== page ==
Friday, July 31, 2015

| Parent Tip | Traditions

Our entire family retreats when attention is brought to them on their birthdays, so much so that I cannot remember the last time we have hosted a birthday party with invited friends and neighbors. My husband once made the grave mistake of planning for me a surprise birthday party. I almost cried in embarrassment.

Gifts and cake, on the other hand, are a must. Forget to honor me with gifts and cake on my birthday and dangerous things happen, ask anyone. Someone once forgot to pick up my birthday cake from the bakery before it closed and I had to retreat to a corner of the room and be consoled by scooping frosting straight from the store bought tub while flipping through a glossy tabloid magazine. It was ugly.

For birthday celebrations, we line the dining room walls with balloons and a cheesy, dollar store birthday sign. Our table is covered in snacks and beverages most loved by the one celebrating, and the gifts are wrapped and spread among the munchies.

On the morning of the birthday, we play “Birthday” from the Beatles White Album while the evening is spent enjoying the birthday person’s favorite meal and dessert. Whether we eat sushi or sliced pizza, pancakes, or pecan pie, no one is allowed to complain about the food choice.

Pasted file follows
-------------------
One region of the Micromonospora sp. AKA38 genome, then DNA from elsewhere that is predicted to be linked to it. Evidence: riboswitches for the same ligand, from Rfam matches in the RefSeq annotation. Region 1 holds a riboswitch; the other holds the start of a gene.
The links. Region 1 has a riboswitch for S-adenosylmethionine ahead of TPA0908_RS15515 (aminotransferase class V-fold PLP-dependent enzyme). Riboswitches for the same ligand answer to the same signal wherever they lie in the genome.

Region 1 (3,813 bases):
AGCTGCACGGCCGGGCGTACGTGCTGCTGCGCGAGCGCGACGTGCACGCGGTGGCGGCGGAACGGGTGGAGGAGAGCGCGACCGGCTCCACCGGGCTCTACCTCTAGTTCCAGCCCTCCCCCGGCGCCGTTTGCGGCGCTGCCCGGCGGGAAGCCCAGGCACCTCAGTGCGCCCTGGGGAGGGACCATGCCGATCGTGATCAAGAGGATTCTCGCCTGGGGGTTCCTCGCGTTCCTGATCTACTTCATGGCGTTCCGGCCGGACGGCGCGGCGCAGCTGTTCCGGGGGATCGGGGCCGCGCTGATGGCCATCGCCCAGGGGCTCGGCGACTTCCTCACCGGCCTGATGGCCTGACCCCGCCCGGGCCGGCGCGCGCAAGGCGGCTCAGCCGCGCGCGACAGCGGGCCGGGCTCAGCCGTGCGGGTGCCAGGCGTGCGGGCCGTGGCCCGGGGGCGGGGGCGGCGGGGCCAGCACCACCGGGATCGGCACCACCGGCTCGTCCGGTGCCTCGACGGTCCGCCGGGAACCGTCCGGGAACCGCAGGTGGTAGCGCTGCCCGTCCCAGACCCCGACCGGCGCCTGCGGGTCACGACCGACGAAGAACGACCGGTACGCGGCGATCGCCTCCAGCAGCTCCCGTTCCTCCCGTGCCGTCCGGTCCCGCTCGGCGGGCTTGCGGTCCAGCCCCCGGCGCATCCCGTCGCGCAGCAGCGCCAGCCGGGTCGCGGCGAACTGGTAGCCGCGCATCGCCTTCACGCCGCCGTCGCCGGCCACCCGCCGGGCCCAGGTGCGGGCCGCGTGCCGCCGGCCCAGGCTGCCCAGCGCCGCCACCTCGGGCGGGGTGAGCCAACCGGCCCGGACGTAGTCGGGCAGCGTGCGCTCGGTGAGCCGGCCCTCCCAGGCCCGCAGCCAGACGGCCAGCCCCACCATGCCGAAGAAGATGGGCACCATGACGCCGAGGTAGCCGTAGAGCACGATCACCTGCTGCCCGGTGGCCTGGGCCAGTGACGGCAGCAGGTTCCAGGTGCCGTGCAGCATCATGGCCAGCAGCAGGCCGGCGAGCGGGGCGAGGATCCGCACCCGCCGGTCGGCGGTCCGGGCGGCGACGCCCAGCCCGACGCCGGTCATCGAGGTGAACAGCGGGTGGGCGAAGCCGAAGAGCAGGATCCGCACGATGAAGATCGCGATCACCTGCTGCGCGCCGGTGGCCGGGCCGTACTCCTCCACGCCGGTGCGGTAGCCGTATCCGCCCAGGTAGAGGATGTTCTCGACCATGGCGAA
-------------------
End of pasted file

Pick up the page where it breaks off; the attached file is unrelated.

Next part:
During financial fluctuation the contents on the table have decreased and meal choices have had to be priced under budget, but the tradition continued. On a few occasions, we have been out of town and have had to get creative, but the tradition continued.

While our children might say, “We don’t do anything for birthdays,” I know better. I know that we do. And while our kids may go off to college, a career out of state, or their own families, and have to celebrate their birthday outside our home, there is no doubt that they will remember what we have done, and the tradition that we have set in place.

Whether they are cultural, simple, passed on from family, or made up on your own, build traditions. Whether your tradition is Friday family night, mashed potato and movie Mondays, big birthday party blow out, every evening walk, or Christmas Eve soup and sandwiches, build traditions. And, if you happen to ask your child about their favorite family tradition and they reply, “We don’t have any,” ignore them and grab yourself a tub of frosting from the grocery store and a glossy tabloid magazine because, you know better.

Saturday, July 25, 2015

| Parent Tip | Purpose

Super smart dogs will bring the mail to you, wake you when it is time to get out of bed, or, those with colossal smarts can make a pot of coffee, vacuum the bedroom, or change a baby’s diaper. Our dog is not that smart. She does however; make a point to keep us protected from most airplanes that fly near our home and the many birds that think they have the right to our trees and rooftops.